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Pantry Pests

Below is a table describing pantry pest varieties in Delaware that you may wind up seeing in or around your home at some point. The table will help you identify and learn about control methods for removing them from your property.

Species What size & color are they? How do you tell them from other insects? Where are they found in the house? What do they eat? How should you inspect? What can the homeowner do? What should the professional do?
INDIAN MEAL MOTH Wingspan about 5/8 - 3/4 inch. Front wing reddish brown with a coppery luster. IMM produce a lot of webbing in their food source. Where food is stored -- usually the pantry and the kitchen. Where children's "macaroni art" is stored -- perhaps the attic or closet. Where pet food is stored -- the garage or utility room. Everything. All pantry foods: grains, cereal, chocolate, candies, powdered milk, dog food, bird seed, crackers, dried fruits, cornmeal, seeds & nuts. If adult moths are found flying about the kitchen, look for larvae and webbing in pantry foods. Remove & dispose of infested foods. Keep all pantry foods and pet foods in tightly sealed containers or in the freezer/ refrigerator. Larvae will pupate in cracks & crevices in the pantry & adult moths will continue to appear until the infestation is eliminated. Be patient. No insecticides should be applied for IMM in the pantry unless the professional needs to treat the cracks and crevices to control emerging adults and any larvae that are searching for a pupation site. Insect Growth Regulators and pyrethroids can be used for this purpose. Pheromone traps can be used to monitor for IMM.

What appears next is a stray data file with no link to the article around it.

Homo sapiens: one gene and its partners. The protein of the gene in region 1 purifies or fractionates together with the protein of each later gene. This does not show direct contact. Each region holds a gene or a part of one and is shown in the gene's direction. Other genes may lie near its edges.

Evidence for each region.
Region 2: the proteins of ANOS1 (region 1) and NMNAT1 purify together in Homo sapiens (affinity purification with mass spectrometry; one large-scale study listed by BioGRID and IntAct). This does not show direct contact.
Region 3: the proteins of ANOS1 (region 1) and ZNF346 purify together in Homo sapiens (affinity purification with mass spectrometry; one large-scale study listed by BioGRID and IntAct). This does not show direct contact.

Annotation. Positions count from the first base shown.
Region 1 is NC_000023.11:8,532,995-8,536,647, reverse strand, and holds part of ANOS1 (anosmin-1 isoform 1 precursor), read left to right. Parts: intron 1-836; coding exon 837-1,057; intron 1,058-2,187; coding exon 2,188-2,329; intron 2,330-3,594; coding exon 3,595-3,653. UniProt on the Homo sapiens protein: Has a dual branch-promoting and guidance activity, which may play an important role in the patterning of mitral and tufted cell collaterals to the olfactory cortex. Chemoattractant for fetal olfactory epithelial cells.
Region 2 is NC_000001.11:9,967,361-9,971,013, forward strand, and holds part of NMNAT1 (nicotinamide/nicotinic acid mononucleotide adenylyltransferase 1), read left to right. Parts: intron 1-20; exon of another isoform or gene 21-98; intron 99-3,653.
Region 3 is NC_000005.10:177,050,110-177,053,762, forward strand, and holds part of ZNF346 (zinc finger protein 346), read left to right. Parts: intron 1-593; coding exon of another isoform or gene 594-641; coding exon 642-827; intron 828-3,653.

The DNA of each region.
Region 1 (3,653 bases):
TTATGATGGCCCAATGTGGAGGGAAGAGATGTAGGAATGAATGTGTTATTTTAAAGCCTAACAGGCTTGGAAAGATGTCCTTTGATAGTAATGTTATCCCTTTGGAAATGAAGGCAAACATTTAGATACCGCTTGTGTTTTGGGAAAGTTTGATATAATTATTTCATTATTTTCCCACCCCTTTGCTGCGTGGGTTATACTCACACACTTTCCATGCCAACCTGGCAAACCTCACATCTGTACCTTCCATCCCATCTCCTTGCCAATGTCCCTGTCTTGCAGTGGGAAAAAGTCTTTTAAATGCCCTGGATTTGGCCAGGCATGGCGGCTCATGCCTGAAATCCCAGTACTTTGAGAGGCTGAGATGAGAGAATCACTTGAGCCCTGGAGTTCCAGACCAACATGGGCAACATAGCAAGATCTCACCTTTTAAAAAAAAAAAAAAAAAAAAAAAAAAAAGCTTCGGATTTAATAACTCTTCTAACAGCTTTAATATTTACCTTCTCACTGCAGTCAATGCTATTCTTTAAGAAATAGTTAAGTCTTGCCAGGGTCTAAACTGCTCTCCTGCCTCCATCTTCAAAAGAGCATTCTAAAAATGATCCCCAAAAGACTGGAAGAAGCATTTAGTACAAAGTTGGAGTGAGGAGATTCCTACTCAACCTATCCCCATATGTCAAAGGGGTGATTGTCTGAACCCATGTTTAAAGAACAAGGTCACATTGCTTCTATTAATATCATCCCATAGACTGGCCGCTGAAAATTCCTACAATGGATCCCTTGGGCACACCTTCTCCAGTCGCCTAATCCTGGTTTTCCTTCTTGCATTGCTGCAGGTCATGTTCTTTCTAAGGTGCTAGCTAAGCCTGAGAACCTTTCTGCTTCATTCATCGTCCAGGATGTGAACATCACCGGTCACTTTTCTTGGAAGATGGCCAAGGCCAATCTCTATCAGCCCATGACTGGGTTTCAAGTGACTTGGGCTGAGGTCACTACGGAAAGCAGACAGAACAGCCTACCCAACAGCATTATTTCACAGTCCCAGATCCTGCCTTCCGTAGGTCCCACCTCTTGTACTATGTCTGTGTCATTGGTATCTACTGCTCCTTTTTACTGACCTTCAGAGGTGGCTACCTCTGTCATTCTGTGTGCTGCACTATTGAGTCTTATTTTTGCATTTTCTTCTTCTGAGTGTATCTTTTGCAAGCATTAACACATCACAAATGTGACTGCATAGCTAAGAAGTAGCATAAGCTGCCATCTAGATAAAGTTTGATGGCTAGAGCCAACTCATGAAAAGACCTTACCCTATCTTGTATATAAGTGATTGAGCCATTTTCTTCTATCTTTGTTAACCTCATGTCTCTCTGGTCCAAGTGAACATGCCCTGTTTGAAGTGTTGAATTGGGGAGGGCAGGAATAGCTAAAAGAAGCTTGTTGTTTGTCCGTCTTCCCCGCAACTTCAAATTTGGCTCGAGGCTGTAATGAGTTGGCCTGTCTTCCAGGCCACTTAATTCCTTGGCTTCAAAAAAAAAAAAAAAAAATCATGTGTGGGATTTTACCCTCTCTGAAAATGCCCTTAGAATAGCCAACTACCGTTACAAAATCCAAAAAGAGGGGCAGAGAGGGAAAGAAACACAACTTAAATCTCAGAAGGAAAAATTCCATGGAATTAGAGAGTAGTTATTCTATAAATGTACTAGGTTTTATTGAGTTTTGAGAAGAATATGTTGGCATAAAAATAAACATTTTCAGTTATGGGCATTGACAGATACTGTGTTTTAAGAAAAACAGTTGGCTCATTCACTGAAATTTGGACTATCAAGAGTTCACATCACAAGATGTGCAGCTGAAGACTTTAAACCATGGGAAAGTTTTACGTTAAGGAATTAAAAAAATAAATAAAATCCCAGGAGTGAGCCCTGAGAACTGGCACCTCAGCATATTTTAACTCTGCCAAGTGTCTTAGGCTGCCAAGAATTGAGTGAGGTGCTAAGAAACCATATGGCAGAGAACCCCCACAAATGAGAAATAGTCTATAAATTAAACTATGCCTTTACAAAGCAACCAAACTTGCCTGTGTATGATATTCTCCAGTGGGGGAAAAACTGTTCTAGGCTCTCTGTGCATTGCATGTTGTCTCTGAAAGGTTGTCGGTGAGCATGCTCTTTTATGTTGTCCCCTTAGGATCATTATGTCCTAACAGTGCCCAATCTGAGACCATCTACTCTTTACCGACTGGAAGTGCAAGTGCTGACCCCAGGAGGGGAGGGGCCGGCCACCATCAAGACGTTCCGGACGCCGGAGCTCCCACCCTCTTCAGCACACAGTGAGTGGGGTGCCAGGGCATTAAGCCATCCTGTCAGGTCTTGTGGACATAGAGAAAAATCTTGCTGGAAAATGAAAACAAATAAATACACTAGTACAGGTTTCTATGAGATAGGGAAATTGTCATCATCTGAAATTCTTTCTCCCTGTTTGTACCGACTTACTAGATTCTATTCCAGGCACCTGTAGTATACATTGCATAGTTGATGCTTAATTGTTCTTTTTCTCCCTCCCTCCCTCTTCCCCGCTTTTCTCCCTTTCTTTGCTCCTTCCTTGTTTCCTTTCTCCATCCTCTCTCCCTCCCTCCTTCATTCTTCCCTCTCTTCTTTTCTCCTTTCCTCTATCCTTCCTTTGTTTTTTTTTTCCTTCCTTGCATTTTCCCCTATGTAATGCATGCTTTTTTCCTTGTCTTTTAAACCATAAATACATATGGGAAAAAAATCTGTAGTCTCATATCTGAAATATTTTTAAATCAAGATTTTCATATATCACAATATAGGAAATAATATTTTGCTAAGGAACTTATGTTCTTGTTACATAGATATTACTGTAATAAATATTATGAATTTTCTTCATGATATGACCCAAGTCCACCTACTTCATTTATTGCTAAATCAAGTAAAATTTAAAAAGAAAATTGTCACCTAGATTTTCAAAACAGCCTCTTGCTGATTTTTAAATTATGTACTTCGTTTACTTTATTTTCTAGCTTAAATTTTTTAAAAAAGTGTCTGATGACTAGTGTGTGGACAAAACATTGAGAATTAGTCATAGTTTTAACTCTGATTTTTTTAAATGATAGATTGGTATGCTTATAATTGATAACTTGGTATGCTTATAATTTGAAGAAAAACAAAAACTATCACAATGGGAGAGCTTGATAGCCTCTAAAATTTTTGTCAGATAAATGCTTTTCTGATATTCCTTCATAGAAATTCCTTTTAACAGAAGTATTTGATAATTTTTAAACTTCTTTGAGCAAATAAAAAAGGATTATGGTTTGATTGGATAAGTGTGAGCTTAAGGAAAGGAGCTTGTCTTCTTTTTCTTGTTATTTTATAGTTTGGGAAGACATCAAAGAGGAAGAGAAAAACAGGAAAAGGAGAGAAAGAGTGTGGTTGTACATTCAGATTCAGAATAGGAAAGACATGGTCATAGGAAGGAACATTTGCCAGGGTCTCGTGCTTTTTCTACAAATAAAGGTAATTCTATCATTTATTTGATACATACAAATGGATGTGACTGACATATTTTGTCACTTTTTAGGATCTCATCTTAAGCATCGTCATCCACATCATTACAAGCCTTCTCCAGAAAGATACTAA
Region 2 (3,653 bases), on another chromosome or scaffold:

FLOUR BEETLE About 1/8 inch long. Reddish brown in color The Flour Beetle may be confused with Anobiidae Beetles. Flour Beetles are long & thin compared with Anobiidae Beetles. Flour Beetles are poor flyers and adults will usually be seen crawling rather than flying. In flour. These beetles are unable to feed on whole grain. Flour. If adult beetles are found crawling about the kitchen, look for larvae and adults in flour. Remove & dispose of infested flour. Keep flour in tightly sealed containers or in the freezer/ refrigerator. No insecticides should be applied in the pantry unless the professional needs to treat the cracks and crevices to control stray adults. Insect Growth Regulators and pyrethroids can be used for this purpose.